One of the most popular figures in Minnesota's art museum circles, Stewart Turnquist, has abruptly resigned from the Minneapolis Institute of Arts staff after more than 30 years.

The departure of Turnquist, coordinator of the artist-run Minnesota Artists Exhibition Program (MAEP), signals continuing turmoil at the institute where management has been in upheaval the past five years. In that time, it has had three directors and lost at least seven curators and top administrators to other jobs, retirement or death.

A major staff reorganization, begun last year by director William Griswold and completed by his successor, Kaywin Feldman, who arrived in January, appears to have precipitated Turnquist's decision.

As word of his imminent departure leaked out Tuesday, artists worried that it signaled the end of the MAEP program, the state's most prominent showcase for Minnesota talent. Museum officials insisted it will remain.

"We at the MIA appreciate Stewart's many contributions and the MAEP is the most impressive of its kind in America," Feldman said through museum spokesperson Anne Marie Wagener. Feldman was vacationing in Europe.

Wagener said the popular MAEP is integral to the museum's new strategic plan and will continue under the oversight of the museum's new curator of contemporary art, Liz Armstrong, a former Walker Art Center curator who begins work at the Institute in August.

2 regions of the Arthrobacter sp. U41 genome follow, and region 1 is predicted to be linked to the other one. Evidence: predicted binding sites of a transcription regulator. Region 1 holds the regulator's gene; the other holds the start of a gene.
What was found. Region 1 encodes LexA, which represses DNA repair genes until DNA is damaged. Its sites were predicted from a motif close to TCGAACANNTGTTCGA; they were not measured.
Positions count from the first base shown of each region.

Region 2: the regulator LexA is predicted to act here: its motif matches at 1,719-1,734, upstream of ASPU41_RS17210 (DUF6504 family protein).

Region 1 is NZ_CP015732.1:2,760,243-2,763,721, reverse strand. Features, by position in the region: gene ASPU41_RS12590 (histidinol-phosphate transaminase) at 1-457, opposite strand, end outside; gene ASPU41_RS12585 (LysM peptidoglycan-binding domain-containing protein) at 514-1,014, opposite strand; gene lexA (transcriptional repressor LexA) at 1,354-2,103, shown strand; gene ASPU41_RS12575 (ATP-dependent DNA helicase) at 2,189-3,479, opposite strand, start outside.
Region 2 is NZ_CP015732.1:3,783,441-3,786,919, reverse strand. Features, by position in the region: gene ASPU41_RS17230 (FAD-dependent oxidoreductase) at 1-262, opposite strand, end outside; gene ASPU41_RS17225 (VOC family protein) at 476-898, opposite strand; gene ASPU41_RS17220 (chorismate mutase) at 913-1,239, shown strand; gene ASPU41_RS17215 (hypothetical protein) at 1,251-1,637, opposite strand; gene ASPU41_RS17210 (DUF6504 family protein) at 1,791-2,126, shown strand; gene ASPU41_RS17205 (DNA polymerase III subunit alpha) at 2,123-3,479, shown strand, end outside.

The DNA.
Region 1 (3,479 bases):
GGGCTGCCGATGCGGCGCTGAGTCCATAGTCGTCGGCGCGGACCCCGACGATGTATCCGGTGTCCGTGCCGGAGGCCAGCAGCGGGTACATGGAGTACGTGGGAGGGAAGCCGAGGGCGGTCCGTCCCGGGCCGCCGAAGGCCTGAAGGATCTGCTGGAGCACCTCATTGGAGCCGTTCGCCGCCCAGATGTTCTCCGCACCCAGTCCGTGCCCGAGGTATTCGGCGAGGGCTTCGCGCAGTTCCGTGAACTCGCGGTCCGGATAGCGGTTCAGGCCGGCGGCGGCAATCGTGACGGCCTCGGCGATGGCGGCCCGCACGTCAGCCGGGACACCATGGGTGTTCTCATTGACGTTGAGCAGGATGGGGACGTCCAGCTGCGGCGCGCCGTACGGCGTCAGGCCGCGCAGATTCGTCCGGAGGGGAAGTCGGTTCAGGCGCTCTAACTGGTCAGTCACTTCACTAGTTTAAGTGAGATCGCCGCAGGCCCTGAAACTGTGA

Turnquist, 66, confirmed he had resigned with two weeks notice, but otherwise declined to comment, citing museum policy and legal issues. "I was never thinking of retirement," he said.

"It's shocking news," said filmmaker Tom DeBiaso, a member of the artist panel that runs the MAEP. "Stewart's leadership has been fundamental to the success of the program, and [the reorganization and his departure] raises a lot of questions about the independence of the program."

Committee of artists

Established in 1975, the MAEP is the only curatorial department in any American museum that is run by a committee of artists elected by their peers. Turnquist was hired by the museum in 1977 as a liaison between the artist committee and the museum staff, to supervise art installations, write brochures and grant applications and run interference during controversies.

Like other curators, he reported to the museum's director until the reorganization. Then the MAEP was demoted to a subdivision within a new contemporary art department. MAEP partisans argue the artists' voices and choices will be compromised by the new structure.

"Liz will do a great job running a contemporary program, but that isn't the point," said Cynde Randall, a former associate director of the MAEP program. "The question is whether there will still be a place where the museum is collaborating with the artist community without being inhibited by curatorial fashion or commercial demand."

Mary Abbe • 612-673-4431